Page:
I’m at AWP

Well, I’m there. I made it to AWP this year. For those who don’t know, and I certainly wouldn’t have until my girlfriend asked me, “Hey, you want to go to AWP?” it’s where’s a bunch of writers and writers/professors and writers/whateverers gather to talk about writing. There are a bunch of different little sessions where four or five writers get together and do a presentation on a theme or idea that they’re interested in, usually followed by a little Q&A. This morning, I went to a session that was basically about monsters and their prevalence/use/possibly abuse in fiction. Hannah Tinti was awesome. She was quick, she was insightful, she was engaging. And she had trouble with this little projector thing, which introduced a welcomed bit of levity and everydayness that should have set the tone for the rest of the session.

I wasn’t a fan of Laura van den Berg’s short story collection, but I thought she did well here. As she guessed, she would have people disagreeing with her over Murakami’s work being his After the Quake collection (for my money, it’s still  The Wind-Up Bird Chronicle or, maybe, Kafka on the Shore) and with her description of Murakami having a lot of “zaniness” in his work, but it was still entertaining.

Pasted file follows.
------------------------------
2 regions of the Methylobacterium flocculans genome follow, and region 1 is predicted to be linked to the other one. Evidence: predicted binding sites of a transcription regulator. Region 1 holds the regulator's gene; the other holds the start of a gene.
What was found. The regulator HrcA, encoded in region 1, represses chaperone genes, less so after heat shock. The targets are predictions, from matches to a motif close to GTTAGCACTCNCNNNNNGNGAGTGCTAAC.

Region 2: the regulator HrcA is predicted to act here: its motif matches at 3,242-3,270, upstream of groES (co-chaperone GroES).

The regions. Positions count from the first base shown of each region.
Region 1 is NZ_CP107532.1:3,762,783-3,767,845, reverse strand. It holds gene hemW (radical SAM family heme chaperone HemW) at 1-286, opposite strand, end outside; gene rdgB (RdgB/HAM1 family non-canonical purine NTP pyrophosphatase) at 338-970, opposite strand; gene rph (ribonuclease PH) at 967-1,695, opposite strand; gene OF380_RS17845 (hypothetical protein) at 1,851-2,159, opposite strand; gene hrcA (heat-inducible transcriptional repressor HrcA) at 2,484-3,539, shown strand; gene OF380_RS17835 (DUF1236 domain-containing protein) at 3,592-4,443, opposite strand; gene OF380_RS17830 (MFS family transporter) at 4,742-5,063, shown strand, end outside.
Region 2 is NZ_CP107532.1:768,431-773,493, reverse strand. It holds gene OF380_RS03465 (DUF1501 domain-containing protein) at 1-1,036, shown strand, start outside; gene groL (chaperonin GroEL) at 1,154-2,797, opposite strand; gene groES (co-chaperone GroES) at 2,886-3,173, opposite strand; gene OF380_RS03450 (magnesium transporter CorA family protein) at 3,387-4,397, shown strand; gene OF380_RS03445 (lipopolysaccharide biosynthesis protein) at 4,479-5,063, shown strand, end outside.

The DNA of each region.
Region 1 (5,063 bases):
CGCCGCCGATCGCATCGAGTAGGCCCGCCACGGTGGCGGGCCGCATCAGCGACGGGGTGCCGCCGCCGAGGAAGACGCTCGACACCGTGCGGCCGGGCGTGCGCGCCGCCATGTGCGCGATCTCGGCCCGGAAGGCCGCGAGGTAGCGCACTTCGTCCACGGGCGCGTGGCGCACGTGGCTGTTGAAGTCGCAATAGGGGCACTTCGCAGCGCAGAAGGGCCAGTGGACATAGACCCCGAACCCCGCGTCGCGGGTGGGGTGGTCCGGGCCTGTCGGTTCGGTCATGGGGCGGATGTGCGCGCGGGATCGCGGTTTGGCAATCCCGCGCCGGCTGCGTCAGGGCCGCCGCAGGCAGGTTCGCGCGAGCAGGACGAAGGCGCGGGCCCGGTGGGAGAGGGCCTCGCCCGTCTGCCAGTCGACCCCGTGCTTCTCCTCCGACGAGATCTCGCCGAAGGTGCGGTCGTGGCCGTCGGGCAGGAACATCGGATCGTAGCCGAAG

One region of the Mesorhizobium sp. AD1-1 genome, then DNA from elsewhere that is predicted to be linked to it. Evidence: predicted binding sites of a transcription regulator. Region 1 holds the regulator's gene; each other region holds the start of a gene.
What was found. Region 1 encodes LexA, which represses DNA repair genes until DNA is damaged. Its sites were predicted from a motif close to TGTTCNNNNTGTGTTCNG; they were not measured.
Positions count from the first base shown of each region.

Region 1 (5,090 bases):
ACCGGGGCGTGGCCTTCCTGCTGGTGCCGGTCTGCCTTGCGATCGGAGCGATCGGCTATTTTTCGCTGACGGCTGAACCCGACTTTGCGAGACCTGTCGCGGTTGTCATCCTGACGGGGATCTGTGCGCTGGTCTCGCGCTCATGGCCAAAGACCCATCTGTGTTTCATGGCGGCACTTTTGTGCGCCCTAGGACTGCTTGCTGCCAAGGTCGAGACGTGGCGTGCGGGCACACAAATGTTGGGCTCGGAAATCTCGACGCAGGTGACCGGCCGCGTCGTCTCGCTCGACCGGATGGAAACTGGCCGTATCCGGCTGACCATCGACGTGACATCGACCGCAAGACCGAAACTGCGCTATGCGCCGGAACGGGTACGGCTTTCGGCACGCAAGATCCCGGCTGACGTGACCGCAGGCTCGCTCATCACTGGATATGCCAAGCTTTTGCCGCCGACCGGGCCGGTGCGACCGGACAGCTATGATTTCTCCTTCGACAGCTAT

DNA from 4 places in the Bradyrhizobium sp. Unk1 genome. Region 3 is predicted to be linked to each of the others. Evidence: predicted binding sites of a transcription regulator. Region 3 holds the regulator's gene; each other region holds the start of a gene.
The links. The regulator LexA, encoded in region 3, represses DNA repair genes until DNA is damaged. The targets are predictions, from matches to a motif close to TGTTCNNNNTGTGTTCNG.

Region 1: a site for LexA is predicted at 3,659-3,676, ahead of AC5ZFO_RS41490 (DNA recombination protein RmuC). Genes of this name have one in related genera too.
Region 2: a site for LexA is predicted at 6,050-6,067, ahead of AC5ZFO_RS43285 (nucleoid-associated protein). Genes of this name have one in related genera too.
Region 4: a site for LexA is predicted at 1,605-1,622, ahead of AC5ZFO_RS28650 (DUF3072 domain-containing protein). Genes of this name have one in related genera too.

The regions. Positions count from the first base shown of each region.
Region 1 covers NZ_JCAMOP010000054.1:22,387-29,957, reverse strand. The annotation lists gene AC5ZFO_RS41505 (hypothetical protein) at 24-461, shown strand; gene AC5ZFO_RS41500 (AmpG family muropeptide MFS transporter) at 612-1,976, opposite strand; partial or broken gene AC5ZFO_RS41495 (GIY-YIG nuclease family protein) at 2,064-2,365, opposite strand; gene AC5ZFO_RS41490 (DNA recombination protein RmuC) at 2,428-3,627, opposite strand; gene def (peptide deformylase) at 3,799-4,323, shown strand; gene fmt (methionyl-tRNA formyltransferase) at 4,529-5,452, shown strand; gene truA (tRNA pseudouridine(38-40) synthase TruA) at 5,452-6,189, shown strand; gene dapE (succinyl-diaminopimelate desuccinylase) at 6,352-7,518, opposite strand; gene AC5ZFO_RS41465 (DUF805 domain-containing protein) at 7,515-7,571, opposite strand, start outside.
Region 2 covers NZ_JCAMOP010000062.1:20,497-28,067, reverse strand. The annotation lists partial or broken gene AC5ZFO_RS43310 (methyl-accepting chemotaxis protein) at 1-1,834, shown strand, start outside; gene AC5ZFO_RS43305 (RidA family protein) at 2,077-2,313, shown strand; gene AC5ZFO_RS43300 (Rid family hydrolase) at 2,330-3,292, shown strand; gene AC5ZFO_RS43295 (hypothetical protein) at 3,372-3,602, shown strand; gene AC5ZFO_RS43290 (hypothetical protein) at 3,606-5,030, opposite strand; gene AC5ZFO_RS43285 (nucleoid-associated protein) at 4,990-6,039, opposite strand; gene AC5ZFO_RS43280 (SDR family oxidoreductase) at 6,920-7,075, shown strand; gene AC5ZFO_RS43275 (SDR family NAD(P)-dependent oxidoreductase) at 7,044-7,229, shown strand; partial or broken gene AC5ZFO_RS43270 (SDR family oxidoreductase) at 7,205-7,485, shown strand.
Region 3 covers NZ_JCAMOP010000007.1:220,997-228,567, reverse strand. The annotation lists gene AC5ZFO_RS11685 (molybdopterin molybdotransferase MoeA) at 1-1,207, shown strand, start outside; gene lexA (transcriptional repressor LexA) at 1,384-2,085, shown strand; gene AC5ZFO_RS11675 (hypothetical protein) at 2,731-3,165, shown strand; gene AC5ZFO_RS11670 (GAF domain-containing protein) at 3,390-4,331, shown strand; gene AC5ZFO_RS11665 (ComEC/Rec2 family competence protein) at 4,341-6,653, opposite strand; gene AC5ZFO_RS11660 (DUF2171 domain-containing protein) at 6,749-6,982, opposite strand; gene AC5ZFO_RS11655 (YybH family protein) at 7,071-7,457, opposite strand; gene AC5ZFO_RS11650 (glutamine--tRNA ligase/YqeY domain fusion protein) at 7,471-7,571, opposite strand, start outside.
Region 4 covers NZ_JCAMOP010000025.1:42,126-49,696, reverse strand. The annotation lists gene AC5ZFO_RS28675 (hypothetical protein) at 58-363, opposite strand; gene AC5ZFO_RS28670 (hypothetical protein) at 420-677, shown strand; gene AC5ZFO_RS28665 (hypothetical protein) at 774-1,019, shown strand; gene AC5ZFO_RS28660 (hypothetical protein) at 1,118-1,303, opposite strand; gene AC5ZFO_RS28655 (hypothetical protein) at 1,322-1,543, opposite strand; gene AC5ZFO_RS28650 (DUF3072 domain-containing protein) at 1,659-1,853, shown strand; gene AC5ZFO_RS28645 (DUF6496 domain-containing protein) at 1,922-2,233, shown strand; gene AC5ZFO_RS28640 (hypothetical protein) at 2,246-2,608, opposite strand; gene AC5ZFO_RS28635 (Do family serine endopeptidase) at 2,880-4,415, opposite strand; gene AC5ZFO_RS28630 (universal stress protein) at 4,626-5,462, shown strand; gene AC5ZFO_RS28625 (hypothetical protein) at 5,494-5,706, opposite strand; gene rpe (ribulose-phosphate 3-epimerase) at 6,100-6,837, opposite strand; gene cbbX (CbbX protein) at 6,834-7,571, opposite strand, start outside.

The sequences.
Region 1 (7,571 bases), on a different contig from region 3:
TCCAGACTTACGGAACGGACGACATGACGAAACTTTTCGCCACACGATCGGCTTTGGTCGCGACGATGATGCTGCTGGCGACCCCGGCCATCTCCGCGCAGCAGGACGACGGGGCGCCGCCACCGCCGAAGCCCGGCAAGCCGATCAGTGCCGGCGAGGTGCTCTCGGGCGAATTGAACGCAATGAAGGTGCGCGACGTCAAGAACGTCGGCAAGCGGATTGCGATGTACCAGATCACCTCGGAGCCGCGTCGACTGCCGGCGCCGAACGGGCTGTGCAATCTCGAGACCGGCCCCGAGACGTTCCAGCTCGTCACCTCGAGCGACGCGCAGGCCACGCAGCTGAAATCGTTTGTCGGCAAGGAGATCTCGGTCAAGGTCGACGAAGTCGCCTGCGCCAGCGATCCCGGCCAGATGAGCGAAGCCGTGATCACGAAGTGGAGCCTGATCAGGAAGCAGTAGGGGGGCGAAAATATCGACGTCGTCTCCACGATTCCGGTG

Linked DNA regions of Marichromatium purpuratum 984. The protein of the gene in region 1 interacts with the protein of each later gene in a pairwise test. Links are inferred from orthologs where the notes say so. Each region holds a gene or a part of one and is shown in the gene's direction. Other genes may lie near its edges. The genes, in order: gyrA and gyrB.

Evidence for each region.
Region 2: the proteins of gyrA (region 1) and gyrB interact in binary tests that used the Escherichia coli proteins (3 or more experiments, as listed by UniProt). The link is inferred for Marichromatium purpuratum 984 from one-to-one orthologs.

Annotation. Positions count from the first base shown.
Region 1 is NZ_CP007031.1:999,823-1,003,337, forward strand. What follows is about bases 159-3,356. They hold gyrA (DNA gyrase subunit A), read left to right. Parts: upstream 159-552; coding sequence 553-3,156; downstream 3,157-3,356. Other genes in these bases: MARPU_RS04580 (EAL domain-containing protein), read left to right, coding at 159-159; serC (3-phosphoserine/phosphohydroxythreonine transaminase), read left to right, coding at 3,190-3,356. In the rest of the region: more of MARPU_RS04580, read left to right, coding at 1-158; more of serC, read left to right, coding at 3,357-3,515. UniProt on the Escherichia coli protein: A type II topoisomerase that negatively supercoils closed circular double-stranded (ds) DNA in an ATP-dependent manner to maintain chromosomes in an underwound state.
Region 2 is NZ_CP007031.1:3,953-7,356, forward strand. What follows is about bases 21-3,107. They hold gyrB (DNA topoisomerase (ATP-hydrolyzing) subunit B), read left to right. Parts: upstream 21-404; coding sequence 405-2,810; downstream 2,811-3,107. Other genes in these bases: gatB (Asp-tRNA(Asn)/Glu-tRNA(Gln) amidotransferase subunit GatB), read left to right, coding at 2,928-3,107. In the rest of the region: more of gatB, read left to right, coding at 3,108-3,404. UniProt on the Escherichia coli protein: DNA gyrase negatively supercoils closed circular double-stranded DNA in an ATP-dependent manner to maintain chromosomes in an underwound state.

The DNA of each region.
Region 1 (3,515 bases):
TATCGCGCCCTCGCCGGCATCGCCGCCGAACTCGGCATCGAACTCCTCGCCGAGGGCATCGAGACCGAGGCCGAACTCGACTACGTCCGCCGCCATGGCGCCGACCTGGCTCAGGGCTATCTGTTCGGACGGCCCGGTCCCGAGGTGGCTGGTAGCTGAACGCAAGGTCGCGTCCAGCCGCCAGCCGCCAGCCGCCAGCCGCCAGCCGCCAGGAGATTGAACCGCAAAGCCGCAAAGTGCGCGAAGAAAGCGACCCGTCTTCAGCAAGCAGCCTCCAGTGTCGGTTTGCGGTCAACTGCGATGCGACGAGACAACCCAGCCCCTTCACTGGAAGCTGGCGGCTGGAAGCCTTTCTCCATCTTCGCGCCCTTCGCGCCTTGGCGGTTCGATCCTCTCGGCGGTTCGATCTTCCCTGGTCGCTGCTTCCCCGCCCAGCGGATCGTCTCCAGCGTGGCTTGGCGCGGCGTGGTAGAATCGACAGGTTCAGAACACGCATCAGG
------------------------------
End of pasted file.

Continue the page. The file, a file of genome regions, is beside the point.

I don’t really want to get into a review of the whole thing, largely because I don’t also want to be critical of any of the presenters . What they are doing is difficult, and I know they are doing the best they can. By and large, the session was fun and informative and, in the end, I think that’s what counts. What I do want to say, though, is that I have a feeling what I feared about these sessions will come true – writers talking about writing isn’t always the most entertaining thing and they aren’t always the best at it. As one of the presenters said, writers like to write because they’re better at that than talking. And he might have been right. From the start I was thinking that this might have been a more engaging experience if it was a group of lit professors up there, plying their trade (which is really what the writers were doing =- trying to be lit professors). While I was engaged by the discussion, I can’t say I learned much. I wonder what some legitimate lit professors would have said up there, what they would have focused on, and what I might have learned. This isn’t to knock the group who were up there, or the event, it’s fun, it’s engaging, it’s entertaining. But, so far, it’s also been a bit hollow. I’m not looking at putting together a session heavy schedule (I really would like to see all of the touristy crap, I can’t help it, I AM a tourist here for god’s sake), so I don’t plan on having a lot of little posts about this, but I do plan on having a few. So…until the next literary thing pops up…

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